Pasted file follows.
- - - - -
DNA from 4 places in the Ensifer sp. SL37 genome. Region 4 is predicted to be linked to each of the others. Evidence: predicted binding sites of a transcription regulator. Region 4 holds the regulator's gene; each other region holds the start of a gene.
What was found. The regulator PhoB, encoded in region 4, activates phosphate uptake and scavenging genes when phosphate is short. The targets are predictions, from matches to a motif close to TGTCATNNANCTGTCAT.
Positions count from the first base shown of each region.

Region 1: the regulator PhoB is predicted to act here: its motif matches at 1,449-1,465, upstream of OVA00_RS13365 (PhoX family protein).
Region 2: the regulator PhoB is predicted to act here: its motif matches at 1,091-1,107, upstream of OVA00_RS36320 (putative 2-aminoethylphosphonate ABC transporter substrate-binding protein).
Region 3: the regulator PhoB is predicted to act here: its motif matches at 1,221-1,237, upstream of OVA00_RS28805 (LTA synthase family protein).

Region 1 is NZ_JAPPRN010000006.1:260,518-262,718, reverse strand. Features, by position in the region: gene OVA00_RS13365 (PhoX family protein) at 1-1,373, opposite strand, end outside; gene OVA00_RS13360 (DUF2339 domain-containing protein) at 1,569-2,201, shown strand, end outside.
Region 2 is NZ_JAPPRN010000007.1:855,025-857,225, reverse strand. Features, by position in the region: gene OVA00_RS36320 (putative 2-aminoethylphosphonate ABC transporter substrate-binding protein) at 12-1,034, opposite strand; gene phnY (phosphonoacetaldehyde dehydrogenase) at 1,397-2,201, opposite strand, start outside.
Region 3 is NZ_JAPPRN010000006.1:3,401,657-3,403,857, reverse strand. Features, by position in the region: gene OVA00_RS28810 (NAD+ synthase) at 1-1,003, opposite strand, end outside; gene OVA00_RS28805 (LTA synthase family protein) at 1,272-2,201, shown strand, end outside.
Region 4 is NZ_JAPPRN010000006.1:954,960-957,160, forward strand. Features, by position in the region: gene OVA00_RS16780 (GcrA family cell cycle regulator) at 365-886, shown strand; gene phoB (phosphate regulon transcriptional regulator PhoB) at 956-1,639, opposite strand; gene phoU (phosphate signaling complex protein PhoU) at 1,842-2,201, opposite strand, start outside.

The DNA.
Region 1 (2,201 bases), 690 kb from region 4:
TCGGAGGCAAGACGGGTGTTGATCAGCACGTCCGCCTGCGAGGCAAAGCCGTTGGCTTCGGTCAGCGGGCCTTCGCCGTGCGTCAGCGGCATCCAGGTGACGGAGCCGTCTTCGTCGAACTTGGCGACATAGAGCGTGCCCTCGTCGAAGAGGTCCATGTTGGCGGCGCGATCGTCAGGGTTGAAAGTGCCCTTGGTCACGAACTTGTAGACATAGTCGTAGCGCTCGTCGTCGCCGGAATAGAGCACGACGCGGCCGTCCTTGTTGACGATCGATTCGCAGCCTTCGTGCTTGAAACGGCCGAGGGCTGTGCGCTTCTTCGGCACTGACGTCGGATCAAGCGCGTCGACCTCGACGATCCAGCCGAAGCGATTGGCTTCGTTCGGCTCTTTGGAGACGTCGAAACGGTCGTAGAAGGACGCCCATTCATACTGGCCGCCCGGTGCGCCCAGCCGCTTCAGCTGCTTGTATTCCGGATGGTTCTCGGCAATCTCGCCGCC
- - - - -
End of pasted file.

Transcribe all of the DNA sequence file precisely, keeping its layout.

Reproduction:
DNA from 4 places in the Ensifer sp. SL37 genome. Region 4 is predicted to be linked to each of the others. Evidence: predicted binding sites of a transcription regulator. Region 4 holds the regulator's gene; each other region holds the start of a gene.
What was found. The regulator PhoB, encoded in region 4, activates phosphate uptake and scavenging genes when phosphate is short. The targets are predictions, from matches to a motif close to TGTCATNNANCTGTCAT.
Positions count from the first base shown of each region.

Region 1: the regulator PhoB is predicted to act here: its motif matches at 1,449-1,465, upstream of OVA00_RS13365 (PhoX family protein).
Region 2: the regulator PhoB is predicted to act here: its motif matches at 1,091-1,107, upstream of OVA00_RS36320 (putative 2-aminoethylphosphonate ABC transporter substrate-binding protein).
Region 3: the regulator PhoB is predicted to act here: its motif matches at 1,221-1,237, upstream of OVA00_RS28805 (LTA synthase family protein).

Region 1 is NZ_JAPPRN010000006.1:260,518-262,718, reverse strand. Features, by position in the region: gene OVA00_RS13365 (PhoX family protein) at 1-1,373, opposite strand, end outside; gene OVA00_RS13360 (DUF2339 domain-containing protein) at 1,569-2,201, shown strand, end outside.
Region 2 is NZ_JAPPRN010000007.1:855,025-857,225, reverse strand. Features, by position in the region: gene OVA00_RS36320 (putative 2-aminoethylphosphonate ABC transporter substrate-binding protein) at 12-1,034, opposite strand; gene phnY (phosphonoacetaldehyde dehydrogenase) at 1,397-2,201, opposite strand, start outside.
Region 3 is NZ_JAPPRN010000006.1:3,401,657-3,403,857, reverse strand. Features, by position in the region: gene OVA00_RS28810 (NAD+ synthase) at 1-1,003, opposite strand, end outside; gene OVA00_RS28805 (LTA synthase family protein) at 1,272-2,201, shown strand, end outside.
Region 4 is NZ_JAPPRN010000006.1:954,960-957,160, forward strand. Features, by position in the region: gene OVA00_RS16780 (GcrA family cell cycle regulator) at 365-886, shown strand; gene phoB (phosphate regulon transcriptional regulator PhoB) at 956-1,639, opposite strand; gene phoU (phosphate signaling complex protein PhoU) at 1,842-2,201, opposite strand, start outside.

The DNA.
Region 1 (2,201 bases), 690 kb from region 4:
TCGGAGGCAAGACGGGTGTTGATCAGCACGTCCGCCTGCGAGGCAAAGCCGTTGGCTTCGGTCAGCGGGCCTTCGCCGTGCGTCAGCGGCATCCAGGTGACGGAGCCGTCTTCGTCGAACTTGGCGACATAGAGCGTGCCCTCGTCGAAGAGGTCCATGTTGGCGGCGCGATCGTCAGGGTTGAAAGTGCCCTTGGTCACGAACTTGTAGACATAGTCGTAGCGCTCGTCGTCGCCGGAATAGAGCACGACGCGGCCGTCCTTGTTGACGATCGATTCGCAGCCTTCGTGCTTGAAACGGCCGAGGGCTGTGCGCTTCTTCGGCACTGACGTCGGATCAAGCGCGTCGACCTCGACGATCCAGCCGAAGCGATTGGCTTCGTTCGGCTCTTTGGAGACGTCGAAACGGTCGTAGAAGGACGCCCATTCATACTGGCCGCCCGGTGCGCCCAGCCGCTTCAGCTGCTTGTATTCCGGATGGTTCTCGGCAATCTCGCCGCC